TICK PARALYSIS, TOXICITY
 
Description    An ascending paralysis can be caused by many tick species and genera. Only a few ticks are required to induce Tick Paralysis, which is due to a toxin that causes a presynaptic disorder of neuromuscular transmission. Clinical signs, which can include asymmetrical focal neurological deficits in some animals, regress a few hours to weeks following tick removal.
 
Species   Bovine, Canine, Equine, Feline, Caprine, Ovine, Porcine
 
Signs   Abnormal anal, perineal, tail reflexes, Abnormal forelimb reflexes, Abnormal hindlimb reflexes, Abnormal lung or pleural sounds, Abnormal panniculus reflex, Abnormal proprioceptive positioning, Abnormal pupillary response to light, Anisocoria, Anorexia, Ataxia, Bradycardia, Change in voice, Coughing, Cyanosis, Decreased amount of stools, absent feces, constipation, Decreased or absent menace response but not blind, Decreased respiratory rate, Dehydration, Difficulty in prehending or chewing food, Dullness, Dysmetria, Dysphagia, Dyspnea, Enlarged, distended, urinary bladder, Enophthalmos, Excessive salivation, Fever, Forelimb weakness, Gagging, retching, Generalized weakness, Head, face, ears, jaw weakness, droop, Hyperesthesia, Inability to stand, Increased respiratory rate, Ingesta in nasal passage, Miosis, Muscle hypotonia, Mydriasis, Oliguria or anuria, Paraparesis, Prolapsed third eyelid, Ptosis, Rough hair coat, Sinus arrest, Sinus arrhythmia, Sudden death, Tachycardia, Tail weakness, Tetraparesis, Tongue weakness, Urinary incontinence, Vomiting or regurgitation, Weakness of one hindlimb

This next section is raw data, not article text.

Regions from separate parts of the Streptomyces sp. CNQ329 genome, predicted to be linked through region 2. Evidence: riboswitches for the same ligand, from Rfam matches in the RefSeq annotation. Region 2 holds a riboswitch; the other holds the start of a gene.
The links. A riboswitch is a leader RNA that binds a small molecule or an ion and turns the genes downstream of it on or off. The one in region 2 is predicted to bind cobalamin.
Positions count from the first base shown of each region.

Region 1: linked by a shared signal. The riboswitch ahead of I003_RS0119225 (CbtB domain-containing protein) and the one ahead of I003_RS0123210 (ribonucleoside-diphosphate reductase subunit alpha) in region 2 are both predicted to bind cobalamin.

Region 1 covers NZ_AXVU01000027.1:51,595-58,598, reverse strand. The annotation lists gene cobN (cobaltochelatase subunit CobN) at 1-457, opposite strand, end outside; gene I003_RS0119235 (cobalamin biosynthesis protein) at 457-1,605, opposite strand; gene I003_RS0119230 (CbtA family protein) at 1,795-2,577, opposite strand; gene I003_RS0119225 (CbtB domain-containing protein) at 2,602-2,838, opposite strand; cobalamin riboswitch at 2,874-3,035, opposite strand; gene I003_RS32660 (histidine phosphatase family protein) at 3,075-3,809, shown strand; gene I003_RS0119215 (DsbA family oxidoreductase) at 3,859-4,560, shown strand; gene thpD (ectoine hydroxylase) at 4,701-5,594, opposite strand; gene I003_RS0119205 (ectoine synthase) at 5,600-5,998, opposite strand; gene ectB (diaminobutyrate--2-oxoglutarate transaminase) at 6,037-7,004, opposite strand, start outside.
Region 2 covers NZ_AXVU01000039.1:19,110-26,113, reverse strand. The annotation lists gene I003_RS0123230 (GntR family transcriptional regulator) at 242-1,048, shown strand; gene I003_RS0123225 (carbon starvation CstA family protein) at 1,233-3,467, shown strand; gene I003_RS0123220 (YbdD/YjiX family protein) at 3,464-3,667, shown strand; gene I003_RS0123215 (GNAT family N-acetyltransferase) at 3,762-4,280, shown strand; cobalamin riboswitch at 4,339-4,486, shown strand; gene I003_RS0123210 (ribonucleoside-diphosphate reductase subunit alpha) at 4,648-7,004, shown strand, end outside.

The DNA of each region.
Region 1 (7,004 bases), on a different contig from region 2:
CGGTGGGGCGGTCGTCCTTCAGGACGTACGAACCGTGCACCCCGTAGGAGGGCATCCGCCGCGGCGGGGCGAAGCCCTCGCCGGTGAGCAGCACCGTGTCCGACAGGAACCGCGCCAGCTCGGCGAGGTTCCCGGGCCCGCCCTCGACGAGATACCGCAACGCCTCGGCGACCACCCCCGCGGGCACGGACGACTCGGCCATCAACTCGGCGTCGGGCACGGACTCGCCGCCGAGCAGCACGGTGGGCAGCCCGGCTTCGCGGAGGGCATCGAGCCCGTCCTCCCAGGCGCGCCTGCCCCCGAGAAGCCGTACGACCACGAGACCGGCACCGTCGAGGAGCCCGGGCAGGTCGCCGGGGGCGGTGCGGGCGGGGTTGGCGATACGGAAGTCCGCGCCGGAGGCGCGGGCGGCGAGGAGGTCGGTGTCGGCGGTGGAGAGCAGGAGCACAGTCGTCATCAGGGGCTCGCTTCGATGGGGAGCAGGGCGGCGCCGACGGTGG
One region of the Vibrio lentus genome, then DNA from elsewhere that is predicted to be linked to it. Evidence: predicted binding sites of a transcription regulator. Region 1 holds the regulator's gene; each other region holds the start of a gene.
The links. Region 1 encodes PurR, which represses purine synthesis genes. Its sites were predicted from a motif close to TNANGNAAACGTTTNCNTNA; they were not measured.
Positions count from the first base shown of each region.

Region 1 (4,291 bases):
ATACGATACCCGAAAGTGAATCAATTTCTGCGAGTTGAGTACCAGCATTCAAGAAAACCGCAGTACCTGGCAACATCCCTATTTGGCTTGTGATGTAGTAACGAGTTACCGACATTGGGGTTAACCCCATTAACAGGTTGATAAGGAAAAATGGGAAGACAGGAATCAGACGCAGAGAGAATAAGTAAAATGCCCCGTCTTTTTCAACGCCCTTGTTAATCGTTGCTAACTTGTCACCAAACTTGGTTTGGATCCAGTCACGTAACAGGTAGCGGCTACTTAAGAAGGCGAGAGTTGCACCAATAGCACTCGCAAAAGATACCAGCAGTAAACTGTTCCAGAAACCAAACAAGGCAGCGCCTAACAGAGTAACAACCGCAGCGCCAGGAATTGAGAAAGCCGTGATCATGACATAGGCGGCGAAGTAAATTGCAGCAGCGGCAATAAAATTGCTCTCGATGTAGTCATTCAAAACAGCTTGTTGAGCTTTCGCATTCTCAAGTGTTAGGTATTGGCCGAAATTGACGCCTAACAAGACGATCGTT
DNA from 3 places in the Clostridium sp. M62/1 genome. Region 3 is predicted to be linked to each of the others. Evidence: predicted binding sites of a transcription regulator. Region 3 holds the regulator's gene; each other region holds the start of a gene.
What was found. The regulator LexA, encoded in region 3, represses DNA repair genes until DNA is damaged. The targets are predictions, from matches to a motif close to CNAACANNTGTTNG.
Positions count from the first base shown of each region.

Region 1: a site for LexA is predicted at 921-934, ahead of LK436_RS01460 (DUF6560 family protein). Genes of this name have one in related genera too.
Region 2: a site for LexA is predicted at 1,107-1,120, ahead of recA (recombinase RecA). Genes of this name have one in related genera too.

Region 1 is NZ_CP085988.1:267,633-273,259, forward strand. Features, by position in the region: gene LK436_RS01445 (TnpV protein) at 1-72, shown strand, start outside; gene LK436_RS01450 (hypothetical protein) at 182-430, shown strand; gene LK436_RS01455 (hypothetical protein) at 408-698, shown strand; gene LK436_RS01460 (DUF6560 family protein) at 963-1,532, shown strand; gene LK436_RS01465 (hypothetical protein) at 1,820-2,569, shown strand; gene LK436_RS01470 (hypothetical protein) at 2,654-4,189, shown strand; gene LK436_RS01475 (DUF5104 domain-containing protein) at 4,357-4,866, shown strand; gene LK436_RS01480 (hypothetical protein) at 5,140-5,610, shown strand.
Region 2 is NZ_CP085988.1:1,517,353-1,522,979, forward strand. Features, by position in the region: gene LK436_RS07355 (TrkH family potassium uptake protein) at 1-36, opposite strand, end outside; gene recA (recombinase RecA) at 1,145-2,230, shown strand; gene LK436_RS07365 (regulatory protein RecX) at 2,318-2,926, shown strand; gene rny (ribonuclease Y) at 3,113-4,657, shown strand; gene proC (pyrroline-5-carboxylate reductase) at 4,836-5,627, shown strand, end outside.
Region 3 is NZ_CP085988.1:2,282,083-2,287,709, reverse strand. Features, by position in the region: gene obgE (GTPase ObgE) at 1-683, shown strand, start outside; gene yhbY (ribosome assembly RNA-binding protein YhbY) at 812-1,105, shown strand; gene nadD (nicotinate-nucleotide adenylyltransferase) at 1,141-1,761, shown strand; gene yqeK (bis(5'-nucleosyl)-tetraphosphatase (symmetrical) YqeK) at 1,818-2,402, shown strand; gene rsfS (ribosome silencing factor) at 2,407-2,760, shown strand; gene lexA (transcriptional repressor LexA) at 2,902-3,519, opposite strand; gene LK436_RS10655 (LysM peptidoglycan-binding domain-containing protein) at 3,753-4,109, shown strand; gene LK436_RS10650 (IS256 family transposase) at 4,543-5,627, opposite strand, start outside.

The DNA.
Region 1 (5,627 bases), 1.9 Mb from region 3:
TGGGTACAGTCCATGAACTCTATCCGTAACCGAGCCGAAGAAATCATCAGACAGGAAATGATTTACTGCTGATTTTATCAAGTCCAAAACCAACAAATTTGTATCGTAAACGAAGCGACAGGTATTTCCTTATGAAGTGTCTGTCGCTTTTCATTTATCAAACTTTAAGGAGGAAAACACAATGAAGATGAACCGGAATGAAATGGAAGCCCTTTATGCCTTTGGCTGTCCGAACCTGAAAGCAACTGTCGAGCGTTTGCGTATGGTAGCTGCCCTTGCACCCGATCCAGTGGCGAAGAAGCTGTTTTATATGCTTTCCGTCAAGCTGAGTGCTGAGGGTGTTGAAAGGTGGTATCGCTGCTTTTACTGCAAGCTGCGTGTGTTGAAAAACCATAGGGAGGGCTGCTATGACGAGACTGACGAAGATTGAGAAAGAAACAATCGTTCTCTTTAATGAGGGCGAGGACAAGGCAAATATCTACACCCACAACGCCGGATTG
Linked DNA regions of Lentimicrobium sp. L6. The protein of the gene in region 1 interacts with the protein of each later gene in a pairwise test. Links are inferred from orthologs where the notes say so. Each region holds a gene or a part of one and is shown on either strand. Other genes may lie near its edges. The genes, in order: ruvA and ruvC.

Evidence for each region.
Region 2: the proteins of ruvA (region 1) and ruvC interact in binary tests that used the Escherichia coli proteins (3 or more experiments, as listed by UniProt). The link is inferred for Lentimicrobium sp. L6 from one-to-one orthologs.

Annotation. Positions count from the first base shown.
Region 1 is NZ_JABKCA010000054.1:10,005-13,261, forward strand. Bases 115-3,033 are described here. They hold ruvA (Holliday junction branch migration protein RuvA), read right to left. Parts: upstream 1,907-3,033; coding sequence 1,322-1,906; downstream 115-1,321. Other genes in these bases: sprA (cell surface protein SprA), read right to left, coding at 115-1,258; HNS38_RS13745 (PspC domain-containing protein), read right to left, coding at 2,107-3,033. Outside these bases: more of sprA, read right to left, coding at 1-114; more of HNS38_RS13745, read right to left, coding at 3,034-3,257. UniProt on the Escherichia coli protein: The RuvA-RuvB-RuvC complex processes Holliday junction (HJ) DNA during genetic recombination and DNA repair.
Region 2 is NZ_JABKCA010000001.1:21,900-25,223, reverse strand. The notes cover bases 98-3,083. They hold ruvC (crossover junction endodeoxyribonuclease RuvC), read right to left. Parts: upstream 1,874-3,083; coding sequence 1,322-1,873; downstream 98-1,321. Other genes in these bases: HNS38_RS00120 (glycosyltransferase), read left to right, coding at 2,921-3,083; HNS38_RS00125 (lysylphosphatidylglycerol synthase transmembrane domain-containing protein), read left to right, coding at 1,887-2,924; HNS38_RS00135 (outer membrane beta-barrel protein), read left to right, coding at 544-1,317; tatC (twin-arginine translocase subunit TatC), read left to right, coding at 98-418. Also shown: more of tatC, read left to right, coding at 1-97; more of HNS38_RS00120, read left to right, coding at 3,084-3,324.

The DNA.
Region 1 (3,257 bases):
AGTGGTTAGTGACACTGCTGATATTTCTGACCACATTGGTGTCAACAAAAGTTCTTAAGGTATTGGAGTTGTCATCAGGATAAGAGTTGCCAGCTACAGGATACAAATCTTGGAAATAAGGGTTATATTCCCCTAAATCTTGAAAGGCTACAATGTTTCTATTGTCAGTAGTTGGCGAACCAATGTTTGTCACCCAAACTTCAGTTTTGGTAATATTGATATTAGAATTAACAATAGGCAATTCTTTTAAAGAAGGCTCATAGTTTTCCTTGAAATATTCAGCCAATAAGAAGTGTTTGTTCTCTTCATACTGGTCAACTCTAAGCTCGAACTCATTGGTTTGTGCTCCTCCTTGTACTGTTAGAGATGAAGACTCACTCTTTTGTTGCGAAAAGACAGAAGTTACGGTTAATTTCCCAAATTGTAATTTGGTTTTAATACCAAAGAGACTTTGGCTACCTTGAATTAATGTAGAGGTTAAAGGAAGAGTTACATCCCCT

References   Whitfield Z. Delineation of an endemic tick paralysis zone in southeastern Australia. Vet Parasitol 2017;247:42 [Web Reference]
Sherman R. Aspiration Pneumonia in the Dog: A Review. Topics Companion Anim Med 2017;32:1 [Web Reference]
Nicolson G. NT-proBNP and cardiac troponin I concentrations in dogs with tick paralysis caused by Ixodes holocyclus. Aust Vet J 2016;94:274 [Web Reference]
Ruppin M. Retrospective study of 103 presumed cases of tick (Ixodes holocyclus) envenomation in the horse. Aust Vet J 2012;90:175 [Web Reference]
Tee S. Suspected tick paralysis (Ixodes holocyclus) in a Miniature Horse. Aust Vet J 2012;90:181 [Web Reference]
Nagy DW. PARELAPHOSTRONGYLUS TENUIS and other parasitic diseases of the ruminant nervous system. Vet Clin N A Food Anim Pract 2004;20:393 [Web Reference]
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